The Federation of Seed Industry of India (FSII) and Alliance for Agri Innovation hosted a webinar on ‘Women Leadership Building a Sustainable and Inclusive Food System’ on International Women’s Day. Eminent speakers from Asia Pacific included, Dr Usha Barwale Zehr, Director and Chief Technology Officer at Maharashtra Hybrid Seeds Company Private Limited (MAHYCO); Dr Purvi Mehta, Asia Lead – Agriculture, Bill & Melinda Gates Foundation and Dr Mary Ann Sayoc, Public Affairs Lead, East-West Seed Group.
“Efforts must be made to mentor young women in careers in agriculture,” Dr Usha Barwale Zehr, Director and Chief Technology Officer at Maharashtra Hybrid Seeds Company Private Limited (MAHYCO), said in response to the lack of women leadership in agriculture. We’ve done things like creating outreach programmes and on-field demonstrations to promote the benefits of biotechnology.
A lot of women are engaged in biotechnology and are engaged in a majority of lab-focused activities. Further biotechnology tools need to be applied for the benefit of small-holder farmers as they are crop, scale and gender-neutral. In some cases, they have a greater positive impact on female labourers engaged in agriculture.
“The industry will have to push forward with a greater vigour for facilitating new products as it will help to reach out to more women farmers.” Dr Zehr further added that digital media can be used to reach out to more women farmers for their participation in the farming sector.
Dr Purvi Mehta, Asia Lead – Agriculture, Bill & Melinda Gates Foundation said, “Women play a crucial role in the food value system, but their participation varies in different sub-sectors. About 43 per cent of agriculture work is generally done by women.
In sub-sector like livestock, over 70 percent of work is done by women. About 12 percent of the recognized client of input purchase is women. In market participation, women’s involvement in crops like cotton, sugar is 20 percent. But in diversified commodities like vegetables, women’s participation is higher, about 50 percent.
In livestock, especially dairy, women’s participation is at about 60 percent. In market participation, there are differences where women have less comparative advantage and places where they play a major role.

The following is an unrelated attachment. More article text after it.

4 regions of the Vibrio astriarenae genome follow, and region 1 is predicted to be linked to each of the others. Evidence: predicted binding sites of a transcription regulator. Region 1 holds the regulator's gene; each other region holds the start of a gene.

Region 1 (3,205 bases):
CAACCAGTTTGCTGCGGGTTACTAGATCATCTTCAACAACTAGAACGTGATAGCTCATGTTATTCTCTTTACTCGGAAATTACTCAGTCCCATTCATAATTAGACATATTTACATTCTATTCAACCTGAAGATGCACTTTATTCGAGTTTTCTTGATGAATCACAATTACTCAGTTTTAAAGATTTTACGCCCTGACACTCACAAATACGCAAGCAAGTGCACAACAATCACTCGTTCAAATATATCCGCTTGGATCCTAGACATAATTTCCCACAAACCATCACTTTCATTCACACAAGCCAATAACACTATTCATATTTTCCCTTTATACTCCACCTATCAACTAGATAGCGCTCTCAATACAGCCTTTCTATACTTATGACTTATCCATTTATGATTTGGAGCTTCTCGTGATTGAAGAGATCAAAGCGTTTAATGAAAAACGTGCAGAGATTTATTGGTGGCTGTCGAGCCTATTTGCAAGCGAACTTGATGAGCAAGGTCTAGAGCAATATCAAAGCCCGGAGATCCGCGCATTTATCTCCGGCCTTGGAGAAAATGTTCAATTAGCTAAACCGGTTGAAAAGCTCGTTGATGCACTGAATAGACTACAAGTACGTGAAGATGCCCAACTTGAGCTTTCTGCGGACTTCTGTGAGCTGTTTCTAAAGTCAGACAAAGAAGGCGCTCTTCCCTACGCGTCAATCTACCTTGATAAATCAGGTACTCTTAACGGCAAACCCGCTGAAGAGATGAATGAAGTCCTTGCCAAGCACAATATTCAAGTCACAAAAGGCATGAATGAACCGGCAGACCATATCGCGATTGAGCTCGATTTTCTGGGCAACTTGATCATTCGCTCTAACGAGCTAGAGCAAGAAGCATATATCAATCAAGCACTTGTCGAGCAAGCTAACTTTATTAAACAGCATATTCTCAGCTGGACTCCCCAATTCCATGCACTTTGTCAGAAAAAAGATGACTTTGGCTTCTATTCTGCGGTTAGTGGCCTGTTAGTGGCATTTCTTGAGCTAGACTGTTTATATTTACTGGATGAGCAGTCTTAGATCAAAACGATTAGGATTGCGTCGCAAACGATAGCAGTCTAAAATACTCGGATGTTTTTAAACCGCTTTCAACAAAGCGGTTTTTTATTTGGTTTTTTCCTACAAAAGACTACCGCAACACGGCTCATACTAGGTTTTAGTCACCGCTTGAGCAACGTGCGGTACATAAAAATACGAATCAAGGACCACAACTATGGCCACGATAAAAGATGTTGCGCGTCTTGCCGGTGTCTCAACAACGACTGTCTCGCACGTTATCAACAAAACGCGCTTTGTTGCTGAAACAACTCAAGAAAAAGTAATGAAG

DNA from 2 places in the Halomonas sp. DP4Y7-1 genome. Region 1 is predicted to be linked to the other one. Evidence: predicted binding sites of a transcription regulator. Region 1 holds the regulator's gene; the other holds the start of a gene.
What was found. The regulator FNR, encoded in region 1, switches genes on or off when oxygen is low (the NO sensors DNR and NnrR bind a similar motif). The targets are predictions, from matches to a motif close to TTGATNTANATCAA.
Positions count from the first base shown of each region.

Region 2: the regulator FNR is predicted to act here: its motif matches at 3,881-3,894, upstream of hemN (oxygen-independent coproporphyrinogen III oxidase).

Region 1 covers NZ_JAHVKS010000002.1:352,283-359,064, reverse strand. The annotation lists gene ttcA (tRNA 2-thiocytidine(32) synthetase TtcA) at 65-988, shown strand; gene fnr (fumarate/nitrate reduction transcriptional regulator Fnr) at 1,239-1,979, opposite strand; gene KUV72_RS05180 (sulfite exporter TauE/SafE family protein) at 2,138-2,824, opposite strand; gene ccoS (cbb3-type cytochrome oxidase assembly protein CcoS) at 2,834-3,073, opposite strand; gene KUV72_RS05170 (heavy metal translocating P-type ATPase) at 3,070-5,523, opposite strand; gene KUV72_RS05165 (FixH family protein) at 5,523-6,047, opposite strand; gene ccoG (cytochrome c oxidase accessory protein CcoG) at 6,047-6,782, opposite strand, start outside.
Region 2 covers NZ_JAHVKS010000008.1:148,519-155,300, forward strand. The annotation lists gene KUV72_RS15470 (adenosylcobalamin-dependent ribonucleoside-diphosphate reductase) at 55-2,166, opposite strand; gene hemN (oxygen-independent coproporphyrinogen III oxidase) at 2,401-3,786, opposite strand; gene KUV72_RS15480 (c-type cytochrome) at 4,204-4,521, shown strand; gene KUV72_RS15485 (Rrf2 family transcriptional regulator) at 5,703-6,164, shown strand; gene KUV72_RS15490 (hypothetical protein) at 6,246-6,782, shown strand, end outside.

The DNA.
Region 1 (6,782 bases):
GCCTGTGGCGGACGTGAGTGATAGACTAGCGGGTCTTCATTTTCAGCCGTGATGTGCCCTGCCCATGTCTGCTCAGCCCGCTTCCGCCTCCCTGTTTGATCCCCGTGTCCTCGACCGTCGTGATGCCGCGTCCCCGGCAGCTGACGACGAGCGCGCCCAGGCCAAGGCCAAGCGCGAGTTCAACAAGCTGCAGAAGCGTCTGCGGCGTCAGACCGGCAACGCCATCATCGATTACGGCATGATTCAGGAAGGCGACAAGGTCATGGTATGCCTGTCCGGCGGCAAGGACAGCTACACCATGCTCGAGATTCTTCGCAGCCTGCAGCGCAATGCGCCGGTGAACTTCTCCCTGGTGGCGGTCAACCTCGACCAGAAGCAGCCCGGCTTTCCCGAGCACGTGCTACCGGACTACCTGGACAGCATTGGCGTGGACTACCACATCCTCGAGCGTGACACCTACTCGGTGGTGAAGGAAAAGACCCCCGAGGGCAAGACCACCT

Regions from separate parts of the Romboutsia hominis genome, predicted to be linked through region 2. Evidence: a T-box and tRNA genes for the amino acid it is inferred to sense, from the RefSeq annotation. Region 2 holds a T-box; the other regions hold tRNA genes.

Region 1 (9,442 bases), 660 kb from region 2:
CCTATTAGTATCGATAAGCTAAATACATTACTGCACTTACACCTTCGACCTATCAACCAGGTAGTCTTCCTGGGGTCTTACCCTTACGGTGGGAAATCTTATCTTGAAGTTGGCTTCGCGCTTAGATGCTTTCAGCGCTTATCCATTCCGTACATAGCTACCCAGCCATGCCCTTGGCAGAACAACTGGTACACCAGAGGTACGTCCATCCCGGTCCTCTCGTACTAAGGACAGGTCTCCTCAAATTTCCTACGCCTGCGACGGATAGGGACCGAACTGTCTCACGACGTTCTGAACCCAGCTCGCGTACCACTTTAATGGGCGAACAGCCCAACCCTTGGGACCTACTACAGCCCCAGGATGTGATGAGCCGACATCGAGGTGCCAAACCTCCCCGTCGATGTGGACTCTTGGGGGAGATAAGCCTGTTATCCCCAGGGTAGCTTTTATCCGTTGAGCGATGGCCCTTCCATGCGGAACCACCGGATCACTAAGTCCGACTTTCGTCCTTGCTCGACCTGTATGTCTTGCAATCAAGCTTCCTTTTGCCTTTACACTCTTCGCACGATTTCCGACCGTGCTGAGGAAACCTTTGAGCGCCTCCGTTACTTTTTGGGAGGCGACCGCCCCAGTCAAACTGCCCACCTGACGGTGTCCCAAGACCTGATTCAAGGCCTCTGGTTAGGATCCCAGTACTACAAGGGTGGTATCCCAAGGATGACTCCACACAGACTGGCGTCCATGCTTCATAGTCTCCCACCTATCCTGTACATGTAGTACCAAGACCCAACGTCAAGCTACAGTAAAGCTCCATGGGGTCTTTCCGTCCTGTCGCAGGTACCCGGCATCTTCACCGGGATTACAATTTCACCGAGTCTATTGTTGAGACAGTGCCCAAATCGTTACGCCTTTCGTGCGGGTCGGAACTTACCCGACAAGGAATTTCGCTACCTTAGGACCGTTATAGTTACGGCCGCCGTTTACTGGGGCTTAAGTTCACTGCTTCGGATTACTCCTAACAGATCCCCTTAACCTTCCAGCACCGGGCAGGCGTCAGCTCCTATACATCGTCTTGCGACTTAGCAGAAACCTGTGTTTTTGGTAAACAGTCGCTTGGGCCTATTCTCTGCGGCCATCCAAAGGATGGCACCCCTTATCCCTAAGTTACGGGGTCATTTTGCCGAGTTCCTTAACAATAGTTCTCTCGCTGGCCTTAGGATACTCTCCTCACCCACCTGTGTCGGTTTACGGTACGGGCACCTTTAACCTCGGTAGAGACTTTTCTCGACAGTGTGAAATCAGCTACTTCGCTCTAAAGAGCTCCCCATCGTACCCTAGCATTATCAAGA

The fundamental factor for inequality in women’s participation in agriculture is lack of access to land, knowledge, market, and technology. About 15 percent of women farmers get access to any traditional extension service. The fundamental factor for this inequality is ownership of land as less than 10 percent of India’s farmland is owned by women.
While property rights are equal for women, the challenges lie in social factors.” Seeking the right balance for the empowerment of women farmers, Dr. Mehta said, “It should not come at cost of men farmers’ sustenance in farming since 86% of men farmers in India are small-holder and they struggle with no less problem,” added Dr Mehta.
Dr. Mary Ann Sayoc, Public Affairs Lead, East-West Seed Group said, “Women’s leadership is found to be better and sought a slew of measures for their empowerment in leadership. A study found that outcomes related to COVID-19 were systematically better in countries led by women. A sustainable and inclusive food system highlights the contributions of women in the value chain. Women in leadership in the traditionally male-dominated field such as agriculture are seldom properly recognized for their success. Education, and promoting diversity, inclusion, and equality besides strong family support, access to resources, representation and policy support are needed to address the inequality.”
Expressing concern over limited representation of women in leadership despite being half the population, Ram Kaundinya, Director General, Federation of Seed Industry of India, said, “We want to change this in future. And when we talk about inclusiveness and sustainability, women are by nature more inclusive and sustainable in nature. As we bring and support more and more women in leadership positions, inclusiveness and sustainability get a boost. Women are involved in the production and consumption levels of food.”
“Men have a huge role to play in supporting women to achieve what they are capable of achieving. This calls for a huge mindset change in men. Women farmers can produce 20-30 percent yields than men. This is of great relevance to us when we talk of feminization of agriculture. We should make them responsible for some of the leadership positions.”